Well, less than twenty-four hours after water had invaded what used to be our home, I have my then-thirteen year-old son working with me in our living room, using a couple of wet/dry vacs to suck up the water from the carpet. Set aside for a second the fact that while the flood waters had vacated our living space, the crawl space was packed to its tip-top with water. The water was still in the street - up to my waist - and yet there we were, wasting energy (both electrical and kinetic) on a fool's errand.

In the middle of this insanity, Rob asked me to shut off my vacuum. Over the roar of both of our engines, he heard a most welcome sound - the sound of our tomcat, Milo. When we had bugged out of the home twenty-four hours earlier Milo had been nowhere to be found. I feared that he had drowned. He did not. Once Rob heard him meow, he grabbed a flashlight and started aiming it towards the sound. Ultimately he found Milo on the front steps of the house....directly across the street from ours. Milo sat there making noise in the flashlight's glow as I made the slow journey across scank water to get him.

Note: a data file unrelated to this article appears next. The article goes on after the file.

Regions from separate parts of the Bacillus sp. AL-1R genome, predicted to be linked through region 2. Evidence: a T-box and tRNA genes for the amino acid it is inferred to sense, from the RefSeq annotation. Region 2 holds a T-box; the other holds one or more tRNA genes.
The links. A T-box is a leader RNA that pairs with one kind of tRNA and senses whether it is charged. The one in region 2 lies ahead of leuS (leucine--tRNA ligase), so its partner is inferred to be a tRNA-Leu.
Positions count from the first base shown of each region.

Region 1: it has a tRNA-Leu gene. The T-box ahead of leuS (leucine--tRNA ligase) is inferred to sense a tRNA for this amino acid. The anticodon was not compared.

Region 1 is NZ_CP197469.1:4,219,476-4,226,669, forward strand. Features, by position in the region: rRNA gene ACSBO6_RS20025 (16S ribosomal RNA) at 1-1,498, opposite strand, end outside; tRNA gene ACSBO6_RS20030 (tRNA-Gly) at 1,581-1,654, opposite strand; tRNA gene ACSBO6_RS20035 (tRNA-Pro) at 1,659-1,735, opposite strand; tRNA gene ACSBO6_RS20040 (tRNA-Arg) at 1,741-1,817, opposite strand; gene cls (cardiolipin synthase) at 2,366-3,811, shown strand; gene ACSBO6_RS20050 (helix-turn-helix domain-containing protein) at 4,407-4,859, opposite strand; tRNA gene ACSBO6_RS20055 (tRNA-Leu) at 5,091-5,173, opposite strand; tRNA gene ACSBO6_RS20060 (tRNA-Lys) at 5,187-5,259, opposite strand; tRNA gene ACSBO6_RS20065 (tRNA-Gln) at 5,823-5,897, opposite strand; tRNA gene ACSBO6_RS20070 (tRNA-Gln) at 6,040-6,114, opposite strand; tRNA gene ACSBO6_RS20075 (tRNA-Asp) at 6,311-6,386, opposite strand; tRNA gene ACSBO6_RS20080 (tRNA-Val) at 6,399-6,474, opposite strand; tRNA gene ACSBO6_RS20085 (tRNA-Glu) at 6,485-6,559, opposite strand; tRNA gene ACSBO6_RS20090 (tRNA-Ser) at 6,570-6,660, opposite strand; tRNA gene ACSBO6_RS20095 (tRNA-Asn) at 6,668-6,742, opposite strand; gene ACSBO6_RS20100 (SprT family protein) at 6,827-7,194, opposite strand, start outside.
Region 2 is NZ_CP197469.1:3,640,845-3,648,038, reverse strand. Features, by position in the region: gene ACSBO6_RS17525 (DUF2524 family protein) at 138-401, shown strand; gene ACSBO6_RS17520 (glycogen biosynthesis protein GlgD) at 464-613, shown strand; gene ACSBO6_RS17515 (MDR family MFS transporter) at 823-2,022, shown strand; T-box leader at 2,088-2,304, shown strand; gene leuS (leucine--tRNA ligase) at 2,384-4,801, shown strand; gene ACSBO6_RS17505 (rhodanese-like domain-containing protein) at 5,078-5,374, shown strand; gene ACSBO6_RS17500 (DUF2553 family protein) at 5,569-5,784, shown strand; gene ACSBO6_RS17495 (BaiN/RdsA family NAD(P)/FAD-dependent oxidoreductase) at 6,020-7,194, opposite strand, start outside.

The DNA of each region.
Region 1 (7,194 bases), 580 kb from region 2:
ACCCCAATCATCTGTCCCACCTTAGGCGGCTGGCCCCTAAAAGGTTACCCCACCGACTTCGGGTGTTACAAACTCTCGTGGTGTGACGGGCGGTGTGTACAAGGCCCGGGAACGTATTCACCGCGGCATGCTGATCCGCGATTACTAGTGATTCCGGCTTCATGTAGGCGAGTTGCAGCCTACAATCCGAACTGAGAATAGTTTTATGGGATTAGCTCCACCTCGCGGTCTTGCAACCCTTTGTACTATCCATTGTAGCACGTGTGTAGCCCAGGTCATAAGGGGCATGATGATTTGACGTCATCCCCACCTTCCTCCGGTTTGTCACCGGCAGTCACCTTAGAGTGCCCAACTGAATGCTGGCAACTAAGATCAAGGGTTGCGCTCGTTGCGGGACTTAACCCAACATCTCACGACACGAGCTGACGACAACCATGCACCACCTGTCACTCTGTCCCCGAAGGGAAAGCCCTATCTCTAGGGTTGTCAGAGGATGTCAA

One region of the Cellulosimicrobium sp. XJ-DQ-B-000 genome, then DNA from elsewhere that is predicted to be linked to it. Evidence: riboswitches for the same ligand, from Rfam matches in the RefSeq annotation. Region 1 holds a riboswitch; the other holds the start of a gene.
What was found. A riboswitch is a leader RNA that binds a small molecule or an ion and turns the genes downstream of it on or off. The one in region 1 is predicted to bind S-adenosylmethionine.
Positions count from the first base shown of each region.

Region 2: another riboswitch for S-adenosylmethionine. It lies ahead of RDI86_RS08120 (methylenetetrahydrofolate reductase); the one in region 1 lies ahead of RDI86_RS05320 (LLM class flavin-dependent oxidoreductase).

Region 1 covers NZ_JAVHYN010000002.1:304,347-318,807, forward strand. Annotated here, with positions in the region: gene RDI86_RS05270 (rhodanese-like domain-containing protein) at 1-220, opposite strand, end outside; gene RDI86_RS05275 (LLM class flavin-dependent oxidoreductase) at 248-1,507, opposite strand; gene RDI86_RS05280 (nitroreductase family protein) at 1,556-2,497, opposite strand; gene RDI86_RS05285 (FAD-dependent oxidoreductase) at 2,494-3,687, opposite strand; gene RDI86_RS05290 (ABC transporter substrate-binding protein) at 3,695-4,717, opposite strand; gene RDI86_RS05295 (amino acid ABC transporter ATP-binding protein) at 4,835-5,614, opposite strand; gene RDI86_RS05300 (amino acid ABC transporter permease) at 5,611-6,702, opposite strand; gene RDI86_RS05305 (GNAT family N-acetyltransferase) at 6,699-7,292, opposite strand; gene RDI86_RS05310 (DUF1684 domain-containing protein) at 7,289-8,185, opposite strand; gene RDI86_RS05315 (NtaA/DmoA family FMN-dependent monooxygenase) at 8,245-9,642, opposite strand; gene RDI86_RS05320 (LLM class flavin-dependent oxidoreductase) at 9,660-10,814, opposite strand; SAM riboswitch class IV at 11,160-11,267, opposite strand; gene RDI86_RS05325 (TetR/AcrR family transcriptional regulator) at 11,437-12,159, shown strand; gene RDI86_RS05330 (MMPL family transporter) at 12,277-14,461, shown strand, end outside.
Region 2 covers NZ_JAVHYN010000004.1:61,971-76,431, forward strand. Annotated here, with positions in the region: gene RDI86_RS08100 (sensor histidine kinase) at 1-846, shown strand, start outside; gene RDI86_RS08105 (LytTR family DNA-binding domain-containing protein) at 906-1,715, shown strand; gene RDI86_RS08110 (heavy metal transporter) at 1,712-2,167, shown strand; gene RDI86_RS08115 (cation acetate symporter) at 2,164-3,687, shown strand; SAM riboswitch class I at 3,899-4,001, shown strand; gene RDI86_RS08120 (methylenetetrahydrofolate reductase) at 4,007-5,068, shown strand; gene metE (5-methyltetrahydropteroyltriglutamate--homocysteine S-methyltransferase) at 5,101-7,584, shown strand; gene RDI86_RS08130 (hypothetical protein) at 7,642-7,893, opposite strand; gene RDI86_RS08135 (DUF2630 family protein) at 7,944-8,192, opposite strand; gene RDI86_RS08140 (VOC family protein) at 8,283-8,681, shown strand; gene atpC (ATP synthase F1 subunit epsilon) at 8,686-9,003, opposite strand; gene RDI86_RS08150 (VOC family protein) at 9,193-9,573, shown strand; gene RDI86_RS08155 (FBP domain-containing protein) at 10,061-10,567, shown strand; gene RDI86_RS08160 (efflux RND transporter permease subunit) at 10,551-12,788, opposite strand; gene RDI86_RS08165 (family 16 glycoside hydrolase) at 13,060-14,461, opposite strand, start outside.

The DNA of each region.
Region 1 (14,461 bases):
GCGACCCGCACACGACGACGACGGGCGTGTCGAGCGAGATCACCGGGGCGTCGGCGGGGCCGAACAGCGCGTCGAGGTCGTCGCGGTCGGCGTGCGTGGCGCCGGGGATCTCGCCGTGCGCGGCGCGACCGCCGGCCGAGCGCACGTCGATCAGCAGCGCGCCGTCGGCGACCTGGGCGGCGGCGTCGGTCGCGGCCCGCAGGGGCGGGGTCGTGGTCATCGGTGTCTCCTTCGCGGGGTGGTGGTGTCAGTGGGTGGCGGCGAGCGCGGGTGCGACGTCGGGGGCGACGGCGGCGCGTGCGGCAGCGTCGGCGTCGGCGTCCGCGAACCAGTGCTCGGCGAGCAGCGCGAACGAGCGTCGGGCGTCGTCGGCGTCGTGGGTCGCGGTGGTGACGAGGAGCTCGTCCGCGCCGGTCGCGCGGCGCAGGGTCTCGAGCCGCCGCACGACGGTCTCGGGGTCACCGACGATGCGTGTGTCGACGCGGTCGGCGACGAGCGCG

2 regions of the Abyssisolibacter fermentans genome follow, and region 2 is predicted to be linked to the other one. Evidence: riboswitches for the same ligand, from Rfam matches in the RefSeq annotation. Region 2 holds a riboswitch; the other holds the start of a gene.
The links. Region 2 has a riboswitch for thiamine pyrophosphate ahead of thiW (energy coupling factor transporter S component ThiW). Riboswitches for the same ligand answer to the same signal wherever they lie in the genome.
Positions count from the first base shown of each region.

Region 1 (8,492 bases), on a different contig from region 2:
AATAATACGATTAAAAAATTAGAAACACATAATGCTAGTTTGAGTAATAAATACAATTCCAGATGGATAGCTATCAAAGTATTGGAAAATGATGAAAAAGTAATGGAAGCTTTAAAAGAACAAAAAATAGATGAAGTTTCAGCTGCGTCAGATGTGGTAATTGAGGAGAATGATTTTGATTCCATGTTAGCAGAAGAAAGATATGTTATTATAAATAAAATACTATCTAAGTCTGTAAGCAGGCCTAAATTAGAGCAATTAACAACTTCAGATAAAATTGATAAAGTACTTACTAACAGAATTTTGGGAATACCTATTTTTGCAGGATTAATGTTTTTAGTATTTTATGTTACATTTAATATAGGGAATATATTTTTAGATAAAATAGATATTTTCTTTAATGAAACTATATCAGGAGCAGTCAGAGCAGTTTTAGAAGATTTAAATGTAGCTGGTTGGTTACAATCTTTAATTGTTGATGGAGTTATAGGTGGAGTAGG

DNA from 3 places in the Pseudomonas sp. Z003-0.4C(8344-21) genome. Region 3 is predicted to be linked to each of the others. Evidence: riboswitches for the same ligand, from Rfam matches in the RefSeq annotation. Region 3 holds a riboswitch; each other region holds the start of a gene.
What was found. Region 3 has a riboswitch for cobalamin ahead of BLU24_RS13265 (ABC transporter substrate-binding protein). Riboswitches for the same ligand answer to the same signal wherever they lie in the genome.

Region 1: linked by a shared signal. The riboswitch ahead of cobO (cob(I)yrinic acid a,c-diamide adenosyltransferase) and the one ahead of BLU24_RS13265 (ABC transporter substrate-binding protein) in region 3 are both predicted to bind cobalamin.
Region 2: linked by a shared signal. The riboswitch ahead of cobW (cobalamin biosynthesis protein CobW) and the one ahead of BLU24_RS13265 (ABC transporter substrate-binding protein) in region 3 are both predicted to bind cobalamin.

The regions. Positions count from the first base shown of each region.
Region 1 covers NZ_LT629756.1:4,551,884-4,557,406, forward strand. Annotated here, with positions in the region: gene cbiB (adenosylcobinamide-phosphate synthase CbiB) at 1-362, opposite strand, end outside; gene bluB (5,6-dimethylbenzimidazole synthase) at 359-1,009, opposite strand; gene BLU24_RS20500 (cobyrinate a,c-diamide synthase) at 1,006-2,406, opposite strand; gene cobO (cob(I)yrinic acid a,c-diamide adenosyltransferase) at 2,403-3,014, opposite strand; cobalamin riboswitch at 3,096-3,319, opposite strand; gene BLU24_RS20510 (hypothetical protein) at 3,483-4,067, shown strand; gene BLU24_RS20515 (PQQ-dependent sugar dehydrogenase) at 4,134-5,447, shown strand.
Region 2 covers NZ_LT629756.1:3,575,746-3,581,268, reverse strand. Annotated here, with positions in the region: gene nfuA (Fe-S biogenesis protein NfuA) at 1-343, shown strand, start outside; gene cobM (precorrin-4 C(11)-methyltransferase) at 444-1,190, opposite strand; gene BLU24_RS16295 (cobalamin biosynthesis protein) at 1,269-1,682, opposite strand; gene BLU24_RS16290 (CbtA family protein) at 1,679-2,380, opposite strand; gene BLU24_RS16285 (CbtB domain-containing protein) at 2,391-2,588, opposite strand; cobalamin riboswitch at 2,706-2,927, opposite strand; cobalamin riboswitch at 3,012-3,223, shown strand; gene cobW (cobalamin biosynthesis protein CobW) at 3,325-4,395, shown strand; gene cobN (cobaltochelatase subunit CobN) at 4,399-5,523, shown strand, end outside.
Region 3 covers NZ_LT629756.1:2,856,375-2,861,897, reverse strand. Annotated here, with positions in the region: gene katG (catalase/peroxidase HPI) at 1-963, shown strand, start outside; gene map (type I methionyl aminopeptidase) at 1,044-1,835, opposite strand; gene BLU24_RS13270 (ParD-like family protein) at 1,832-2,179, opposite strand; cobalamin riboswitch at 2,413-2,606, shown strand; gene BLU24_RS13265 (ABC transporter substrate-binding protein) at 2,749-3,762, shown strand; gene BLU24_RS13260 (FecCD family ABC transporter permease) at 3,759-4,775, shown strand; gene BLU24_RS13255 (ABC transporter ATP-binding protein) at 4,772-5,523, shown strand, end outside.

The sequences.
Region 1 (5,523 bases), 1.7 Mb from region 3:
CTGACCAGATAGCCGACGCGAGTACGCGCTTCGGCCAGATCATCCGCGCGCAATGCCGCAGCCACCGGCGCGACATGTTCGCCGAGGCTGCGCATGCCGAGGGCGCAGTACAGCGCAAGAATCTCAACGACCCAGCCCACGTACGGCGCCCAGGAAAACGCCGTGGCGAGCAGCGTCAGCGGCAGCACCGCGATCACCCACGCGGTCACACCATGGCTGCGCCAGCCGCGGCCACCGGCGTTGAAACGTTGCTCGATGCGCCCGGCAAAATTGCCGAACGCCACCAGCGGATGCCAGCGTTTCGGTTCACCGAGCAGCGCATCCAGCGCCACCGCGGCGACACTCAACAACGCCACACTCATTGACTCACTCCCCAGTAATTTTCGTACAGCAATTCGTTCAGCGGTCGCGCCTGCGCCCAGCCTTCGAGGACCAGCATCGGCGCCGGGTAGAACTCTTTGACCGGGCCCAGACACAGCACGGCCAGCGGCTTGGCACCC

I know how deep the water was because I was in it, up to my waist, carrying a large, fully clawed and completely terrified cat back across a street that was likely not more than 35 feet wide but felt as if it was at least a mile. The smile on Rob's face - and those that matched it on Suzanne's and Margaret's - when Milo jumped down out of my arms and into our squishy living room - was enough to offset the feeling of lightheadedness brought about by the blood loss I suffered when he disengaged his claws from my chest. I still do not know how that old son of a gun survived but he did then....and he does still, having just peeled year #17 off of the calendar.

My other most fond memory of Floyd is the way in which my kids and my wife were absolute warriors through the whole thing. For months after the waters receded, we lived like refugees in our own home. Suz's dresser was in the kitchen, Rob's was in the dining room and their personal belongings - including all of the stuff they needed for school - was scattered and crammed and jammed and stowed wherever we could put it. We lived in, essentially, an active construction site for quite a bit of time after the flood. But it became a point of honor for us: we were not giving up our home. It was not much - but it was what the four of us had. And we fought like hell to hang onto it. And we did.

.......and the following Spring, Margaret declared that she had had enough. We slapped a "For Sale"sign on it, packed up and moved away.......all the way over to the "high" side of town. Still 'neath the snow globe (as if we could ever leave) but on the uphill side - away from the water.

Still thinking about all we lost - and found - in the flood.